Amber Denise Streeter knows a thing or two about redemption.
The 30-year-old songstress, better known as Sevyn Streeter, has had to hop a few hurdles to get where she is, but now that she’s here, she’s ready to share what she’s learned with the world.
“I want [listeners] to put a mirror up to themselves,” she says of her upcoming debut album, Girl Disrupted. The project, which is led by powerhouse single “Prolly” featuring Gucci Mane, is testament to her growth as a woman and artist.
“This album is coming from a place of truth and honesty, like all of my work, but putting a mirror up to myself and taking ownership, taking responsibility, taking accountability for the decisions that I’ve made, good and bad,” says Streeter.
“Overall, this whole process has made me a more confident woman, a more fearless woman, and all of the girl-like ways and girlish decisions that I was making have been disrupted.”
We sat down with Streeter to discuss Girl Disrupted and her breakthrough role in Ringside, a TV One film about an aspiring boxing champion balancing his career with love and family.
“It’s a really great movie. There’s so many different storylines within the story,” she shares. “I can’t wait for everybody to see it.”
Ringside premieres on TV One on Sunday, September 4 at 7 p.m. ET.
Global Grind: Tell us about your role in Ringside. How did the opportunity come about?
Sevyn Streeter: Ringside! My face lights up every time I say it because it’s my first acting job that I booked, you know? I auditioned for that role. I didn’t just get a call like, “Hey! There’s this film. Do you wanna be in it?” I auditioned, got call backs, really studied to get the role, and I could not be happier.
My first acting experience honestly could not have gone any better. Russ Parr, who’s the director of Ringside – shout out to Russ – he’s so great and he’s so great with actors. I feel like he’s an actor’s director, and for me, he was the perfect first-time director because he was so patient and would just give me notes and come and talk to me after scenes and before scenes and give me pointers and all that type of stuff.
I play a character by the name of Selita. She’s the younger sibling of this boxer who’s trying to become the next middleweight champion of the world, and Selita and her brother – they kind of butt heads a little bit because they lost their parents, so he feels like he’s the father figure in a way, and, you know, she’s young, hot, sexy, dating the wrong people, the wrong producer after producer, and that whole type of thing, so [Selita and her brother] get into it about that. Towards the end of the movie, she gets it together and she’s headed down the right path.
Do you have any older brothers in real life? How much were you able to relate to Selita?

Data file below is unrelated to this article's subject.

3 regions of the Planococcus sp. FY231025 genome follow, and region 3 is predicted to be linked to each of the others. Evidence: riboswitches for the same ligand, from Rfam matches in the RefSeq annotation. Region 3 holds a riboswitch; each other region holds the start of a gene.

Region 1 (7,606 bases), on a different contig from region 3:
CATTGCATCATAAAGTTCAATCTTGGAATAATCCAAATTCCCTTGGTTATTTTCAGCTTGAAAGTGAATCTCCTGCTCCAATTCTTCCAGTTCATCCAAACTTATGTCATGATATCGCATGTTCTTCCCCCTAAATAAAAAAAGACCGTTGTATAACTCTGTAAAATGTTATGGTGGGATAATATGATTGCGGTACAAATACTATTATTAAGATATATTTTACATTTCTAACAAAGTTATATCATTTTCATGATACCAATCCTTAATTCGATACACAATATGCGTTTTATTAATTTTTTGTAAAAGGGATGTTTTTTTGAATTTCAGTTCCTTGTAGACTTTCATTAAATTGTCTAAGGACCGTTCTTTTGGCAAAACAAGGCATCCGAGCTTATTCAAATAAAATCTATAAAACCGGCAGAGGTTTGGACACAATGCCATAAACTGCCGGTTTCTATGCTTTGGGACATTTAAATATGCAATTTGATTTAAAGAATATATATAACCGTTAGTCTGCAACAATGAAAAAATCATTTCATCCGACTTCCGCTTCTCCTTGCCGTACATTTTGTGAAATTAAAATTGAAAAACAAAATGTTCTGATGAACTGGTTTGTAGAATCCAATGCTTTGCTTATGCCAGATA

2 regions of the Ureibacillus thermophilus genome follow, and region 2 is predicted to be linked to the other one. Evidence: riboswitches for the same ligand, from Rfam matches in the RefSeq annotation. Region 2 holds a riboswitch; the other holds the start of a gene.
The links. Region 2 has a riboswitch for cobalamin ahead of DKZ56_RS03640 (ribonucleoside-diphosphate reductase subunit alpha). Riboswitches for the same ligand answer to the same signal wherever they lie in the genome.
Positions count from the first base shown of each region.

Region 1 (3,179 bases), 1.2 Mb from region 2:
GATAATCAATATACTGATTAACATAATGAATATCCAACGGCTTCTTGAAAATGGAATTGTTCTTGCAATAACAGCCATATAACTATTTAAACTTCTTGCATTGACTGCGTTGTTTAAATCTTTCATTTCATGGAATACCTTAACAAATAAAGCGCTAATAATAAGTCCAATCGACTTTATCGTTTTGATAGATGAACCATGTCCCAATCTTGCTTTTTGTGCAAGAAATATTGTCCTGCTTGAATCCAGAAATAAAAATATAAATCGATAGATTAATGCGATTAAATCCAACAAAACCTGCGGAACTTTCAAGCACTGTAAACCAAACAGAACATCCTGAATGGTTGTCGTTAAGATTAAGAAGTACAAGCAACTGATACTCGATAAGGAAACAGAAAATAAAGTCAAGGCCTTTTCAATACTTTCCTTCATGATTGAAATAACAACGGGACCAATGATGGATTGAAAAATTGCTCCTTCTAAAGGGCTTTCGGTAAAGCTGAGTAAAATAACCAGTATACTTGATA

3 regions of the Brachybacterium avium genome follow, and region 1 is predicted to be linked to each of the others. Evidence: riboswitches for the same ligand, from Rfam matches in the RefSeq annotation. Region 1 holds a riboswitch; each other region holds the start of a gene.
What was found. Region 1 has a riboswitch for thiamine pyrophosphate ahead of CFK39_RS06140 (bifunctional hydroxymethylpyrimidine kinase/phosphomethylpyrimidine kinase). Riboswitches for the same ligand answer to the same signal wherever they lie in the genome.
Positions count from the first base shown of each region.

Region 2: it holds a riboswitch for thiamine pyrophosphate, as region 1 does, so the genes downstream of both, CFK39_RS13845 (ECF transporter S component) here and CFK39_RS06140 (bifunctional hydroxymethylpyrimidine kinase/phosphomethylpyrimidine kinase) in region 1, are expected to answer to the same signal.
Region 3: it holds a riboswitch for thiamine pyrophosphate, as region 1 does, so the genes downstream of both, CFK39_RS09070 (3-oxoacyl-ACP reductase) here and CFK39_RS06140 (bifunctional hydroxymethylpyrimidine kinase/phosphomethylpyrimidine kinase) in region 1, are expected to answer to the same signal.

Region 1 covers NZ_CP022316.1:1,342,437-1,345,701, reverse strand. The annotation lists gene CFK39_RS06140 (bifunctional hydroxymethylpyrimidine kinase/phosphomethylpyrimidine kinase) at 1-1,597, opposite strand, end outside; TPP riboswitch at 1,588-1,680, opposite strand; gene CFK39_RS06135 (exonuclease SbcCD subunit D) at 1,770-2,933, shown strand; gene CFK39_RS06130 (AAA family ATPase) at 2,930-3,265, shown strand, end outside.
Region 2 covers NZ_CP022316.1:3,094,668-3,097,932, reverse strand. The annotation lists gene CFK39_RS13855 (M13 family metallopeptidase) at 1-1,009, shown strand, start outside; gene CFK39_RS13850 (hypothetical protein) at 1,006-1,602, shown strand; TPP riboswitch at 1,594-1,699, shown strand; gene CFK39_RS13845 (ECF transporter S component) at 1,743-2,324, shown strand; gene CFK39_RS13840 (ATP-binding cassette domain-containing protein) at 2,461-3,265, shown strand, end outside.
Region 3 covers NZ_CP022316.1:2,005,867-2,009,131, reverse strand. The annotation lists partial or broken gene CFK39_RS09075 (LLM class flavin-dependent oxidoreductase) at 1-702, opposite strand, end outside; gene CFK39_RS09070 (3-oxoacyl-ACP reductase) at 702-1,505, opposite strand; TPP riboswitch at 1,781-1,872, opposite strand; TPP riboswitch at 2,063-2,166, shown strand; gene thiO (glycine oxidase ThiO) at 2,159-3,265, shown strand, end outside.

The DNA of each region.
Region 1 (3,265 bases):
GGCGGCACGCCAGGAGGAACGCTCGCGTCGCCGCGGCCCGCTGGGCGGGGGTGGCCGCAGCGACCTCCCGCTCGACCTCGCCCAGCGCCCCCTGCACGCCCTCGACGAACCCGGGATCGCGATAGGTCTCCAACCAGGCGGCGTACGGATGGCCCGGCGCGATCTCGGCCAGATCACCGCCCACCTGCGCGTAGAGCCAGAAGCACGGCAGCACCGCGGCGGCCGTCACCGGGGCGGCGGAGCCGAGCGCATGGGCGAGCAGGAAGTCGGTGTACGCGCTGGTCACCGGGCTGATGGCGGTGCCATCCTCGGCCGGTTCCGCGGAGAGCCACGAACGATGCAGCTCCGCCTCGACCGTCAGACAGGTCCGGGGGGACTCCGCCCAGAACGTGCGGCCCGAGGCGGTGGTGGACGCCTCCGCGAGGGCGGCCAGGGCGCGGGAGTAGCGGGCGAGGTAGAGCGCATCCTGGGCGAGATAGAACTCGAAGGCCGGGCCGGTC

I do. Working in this industry, I have a lot of guys that I work with that are like brother figures for me. My own brother is very protective. I call him my little big brother. He is 24 years old, he’s probably about 6’1”, maybe 6’2”, and he’s protective – period – but being in an industry where I have brother-like figures in my life, when I’ve been in situations like in studios [where] you may have the occasional rapper/artist that tries to hit on you, I’ve definitely had overprotective brother figures in the industry that are like, “He can’t talk to you. What is he doing?” who kind of assume that position, so I know what that dynamic feels like [and] I was definitely able to kind of draw from that.
I was able to understand and relate to [Selita’s] scenario a lot because I’ve also been in the studio and I’ve seen the girls that bop from producer to producer to producer. Trust me – I’ve seen it – so I was able to pull from that as well.
You said this is your first time acting. Is acting something that you’ve always wanted to do?
Yeah, it is. It definitely is. All of the great artists and singers who I grew up watching – from Whitney Houston to Queen Latifah to Aaliyah – I’ve watched them start out as musicians and then go on to have very successful acting careers, so it’s always been a goal of mine, always something that I’ve wanted to do. I was like, “That’s cool! If they did that, then I could do it, too!” To be able now to do both literally was a dream come true. I want to do more acting. I want to do some romantic comedies, I wanna do some action, because I’m a physical type of girl. I train like a madwoman, so I wanna kick somebody’s butt in a film. I wanna do all of that. I think that would be dope.
As a new actress, what was the biggest challenge you faced while filming?
The nerves! Because I had never done it before! With singing, I’ve been singing since I could talk. It’s second nature to me – literally. Next to breathing and talking, there is singing for me. Acting is just this whole new world, and it’s an art form that I respect, so, for one, I have my regular nerves of “Oh my God, I’m trying something new,” and then, two, it’s like “Wait, I’m trying something new in a field with people who have studied this art for years, and I don’t want to disrespect their world, their artistry,” so that was important to me. I wanted to just put my best foot forward and make sure I knew all of my lines, make sure that I studied and that whole type of thing. That was the thing that I had to deal with at first. It was all of those types of nerves.